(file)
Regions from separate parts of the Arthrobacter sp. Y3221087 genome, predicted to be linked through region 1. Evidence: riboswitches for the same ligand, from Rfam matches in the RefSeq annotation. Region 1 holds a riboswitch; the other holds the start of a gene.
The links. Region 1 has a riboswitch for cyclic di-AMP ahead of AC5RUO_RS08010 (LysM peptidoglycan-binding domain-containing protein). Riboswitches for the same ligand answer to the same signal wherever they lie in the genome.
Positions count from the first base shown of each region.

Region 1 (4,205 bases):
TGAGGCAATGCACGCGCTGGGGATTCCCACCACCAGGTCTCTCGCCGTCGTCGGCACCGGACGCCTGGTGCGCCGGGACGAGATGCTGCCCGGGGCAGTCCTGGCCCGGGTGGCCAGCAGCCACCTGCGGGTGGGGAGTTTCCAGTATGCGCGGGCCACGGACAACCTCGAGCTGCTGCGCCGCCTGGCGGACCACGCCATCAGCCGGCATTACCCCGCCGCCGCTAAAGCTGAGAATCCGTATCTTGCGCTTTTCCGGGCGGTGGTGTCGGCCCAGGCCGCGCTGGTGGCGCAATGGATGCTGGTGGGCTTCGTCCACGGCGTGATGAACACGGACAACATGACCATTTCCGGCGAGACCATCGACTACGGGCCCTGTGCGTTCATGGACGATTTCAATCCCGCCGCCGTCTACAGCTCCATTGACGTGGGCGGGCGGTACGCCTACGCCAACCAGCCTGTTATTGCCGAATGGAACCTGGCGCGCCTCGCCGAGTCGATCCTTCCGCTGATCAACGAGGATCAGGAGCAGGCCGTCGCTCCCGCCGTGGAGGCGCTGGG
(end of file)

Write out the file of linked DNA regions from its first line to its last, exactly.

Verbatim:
Regions from separate parts of the Arthrobacter sp. Y3221087 genome, predicted to be linked through region 1. Evidence: riboswitches for the same ligand, from Rfam matches in the RefSeq annotation. Region 1 holds a riboswitch; the other holds the start of a gene.
The links. Region 1 has a riboswitch for cyclic di-AMP ahead of AC5RUO_RS08010 (LysM peptidoglycan-binding domain-containing protein). Riboswitches for the same ligand answer to the same signal wherever they lie in the genome.
Positions count from the first base shown of each region.

Region 1 (4,205 bases):
TGAGGCAATGCACGCGCTGGGGATTCCCACCACCAGGTCTCTCGCCGTCGTCGGCACCGGACGCCTGGTGCGCCGGGACGAGATGCTGCCCGGGGCAGTCCTGGCCCGGGTGGCCAGCAGCCACCTGCGGGTGGGGAGTTTCCAGTATGCGCGGGCCACGGACAACCTCGAGCTGCTGCGCCGCCTGGCGGACCACGCCATCAGCCGGCATTACCCCGCCGCCGCTAAAGCTGAGAATCCGTATCTTGCGCTTTTCCGGGCGGTGGTGTCGGCCCAGGCCGCGCTGGTGGCGCAATGGATGCTGGTGGGCTTCGTCCACGGCGTGATGAACACGGACAACATGACCATTTCCGGCGAGACCATCGACTACGGGCCCTGTGCGTTCATGGACGATTTCAATCCCGCCGCCGTCTACAGCTCCATTGACGTGGGCGGGCGGTACGCCTACGCCAACCAGCCTGTTATTGCCGAATGGAACCTGGCGCGCCTCGCCGAGTCGATCCTTCCGCTGATCAACGAGGATCAGGAGCAGGCCGTCGCTCCCGCCGTGGAGGCGCTGGG